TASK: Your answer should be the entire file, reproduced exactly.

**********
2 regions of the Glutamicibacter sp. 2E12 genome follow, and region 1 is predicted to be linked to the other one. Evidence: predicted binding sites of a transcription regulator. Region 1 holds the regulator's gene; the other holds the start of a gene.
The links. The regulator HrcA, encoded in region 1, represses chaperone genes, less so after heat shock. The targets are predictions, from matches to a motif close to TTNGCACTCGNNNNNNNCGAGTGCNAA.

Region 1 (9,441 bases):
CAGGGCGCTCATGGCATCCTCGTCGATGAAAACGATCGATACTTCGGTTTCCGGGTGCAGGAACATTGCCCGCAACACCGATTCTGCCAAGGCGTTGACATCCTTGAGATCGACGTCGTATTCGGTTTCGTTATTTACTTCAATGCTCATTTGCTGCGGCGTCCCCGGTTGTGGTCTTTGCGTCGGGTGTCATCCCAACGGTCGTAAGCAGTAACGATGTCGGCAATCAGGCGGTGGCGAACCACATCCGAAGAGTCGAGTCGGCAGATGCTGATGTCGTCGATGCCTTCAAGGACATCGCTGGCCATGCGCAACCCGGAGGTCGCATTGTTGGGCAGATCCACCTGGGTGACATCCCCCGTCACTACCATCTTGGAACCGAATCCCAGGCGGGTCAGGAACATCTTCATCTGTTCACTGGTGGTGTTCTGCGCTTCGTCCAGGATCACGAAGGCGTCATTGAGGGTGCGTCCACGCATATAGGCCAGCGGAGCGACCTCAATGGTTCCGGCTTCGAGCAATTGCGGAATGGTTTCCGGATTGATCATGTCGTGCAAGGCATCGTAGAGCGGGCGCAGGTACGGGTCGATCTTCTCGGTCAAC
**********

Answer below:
2 regions of the Glutamicibacter sp. 2E12 genome follow, and region 1 is predicted to be linked to the other one. Evidence: predicted binding sites of a transcription regulator. Region 1 holds the regulator's gene; the other holds the start of a gene.
The links. The regulator HrcA, encoded in region 1, represses chaperone genes, less so after heat shock. The targets are predictions, from matches to a motif close to TTNGCACTCGNNNNNNNCGAGTGCNAA.

Region 1 (9,441 bases):
CAGGGCGCTCATGGCATCCTCGTCGATGAAAACGATCGATACTTCGGTTTCCGGGTGCAGGAACATTGCCCGCAACACCGATTCTGCCAAGGCGTTGACATCCTTGAGATCGACGTCGTATTCGGTTTCGTTATTTACTTCAATGCTCATTTGCTGCGGCGTCCCCGGTTGTGGTCTTTGCGTCGGGTGTCATCCCAACGGTCGTAAGCAGTAACGATGTCGGCAATCAGGCGGTGGCGAACCACATCCGAAGAGTCGAGTCGGCAGATGCTGATGTCGTCGATGCCTTCAAGGACATCGCTGGCCATGCGCAACCCGGAGGTCGCATTGTTGGGCAGATCCACCTGGGTGACATCCCCCGTCACTACCATCTTGGAACCGAATCCCAGGCGGGTCAGGAACATCTTCATCTGTTCACTGGTGGTGTTCTGCGCTTCGTCCAGGATCACGAAGGCGTCATTGAGGGTGCGTCCACGCATATAGGCCAGCGGAGCGACCTCAATGGTTCCGGCTTCGAGCAATTGCGGAATGGTTTCCGGATTGATCATGTCGTGCAAGGCATCGTAGAGCGGGCGCAGGTACGGGTCGATCTTCTCGGTCAAC